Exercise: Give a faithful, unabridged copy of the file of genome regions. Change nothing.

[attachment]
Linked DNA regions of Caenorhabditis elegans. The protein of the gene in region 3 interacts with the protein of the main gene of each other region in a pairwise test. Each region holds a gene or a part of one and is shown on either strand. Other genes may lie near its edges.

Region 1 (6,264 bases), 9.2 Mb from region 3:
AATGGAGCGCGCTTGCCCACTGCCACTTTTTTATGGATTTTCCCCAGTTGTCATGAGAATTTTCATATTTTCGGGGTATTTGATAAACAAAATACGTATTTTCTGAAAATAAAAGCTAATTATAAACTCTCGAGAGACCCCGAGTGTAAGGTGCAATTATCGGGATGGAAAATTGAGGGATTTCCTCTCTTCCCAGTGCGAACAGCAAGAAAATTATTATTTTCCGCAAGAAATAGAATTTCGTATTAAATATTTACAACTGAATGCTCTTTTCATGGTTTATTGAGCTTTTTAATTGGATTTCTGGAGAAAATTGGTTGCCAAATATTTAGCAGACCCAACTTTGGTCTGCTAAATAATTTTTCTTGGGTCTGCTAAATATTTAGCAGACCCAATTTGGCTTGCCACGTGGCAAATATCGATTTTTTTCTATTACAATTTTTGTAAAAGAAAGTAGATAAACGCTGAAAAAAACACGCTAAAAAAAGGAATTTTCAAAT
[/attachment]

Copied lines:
Linked DNA regions of Caenorhabditis elegans. The protein of the gene in region 3 interacts with the protein of the main gene of each other region in a pairwise test. Each region holds a gene or a part of one and is shown on either strand. Other genes may lie near its edges.

Region 1 (6,264 bases), 9.2 Mb from region 3:
AATGGAGCGCGCTTGCCCACTGCCACTTTTTTATGGATTTTCCCCAGTTGTCATGAGAATTTTCATATTTTCGGGGTATTTGATAAACAAAATACGTATTTTCTGAAAATAAAAGCTAATTATAAACTCTCGAGAGACCCCGAGTGTAAGGTGCAATTATCGGGATGGAAAATTGAGGGATTTCCTCTCTTCCCAGTGCGAACAGCAAGAAAATTATTATTTTCCGCAAGAAATAGAATTTCGTATTAAATATTTACAACTGAATGCTCTTTTCATGGTTTATTGAGCTTTTTAATTGGATTTCTGGAGAAAATTGGTTGCCAAATATTTAGCAGACCCAACTTTGGTCTGCTAAATAATTTTTCTTGGGTCTGCTAAATATTTAGCAGACCCAATTTGGCTTGCCACGTGGCAAATATCGATTTTTTTCTATTACAATTTTTGTAAAAGAAAGTAGATAAACGCTGAAAAAAACACGCTAAAAAAAGGAATTTTCAAAT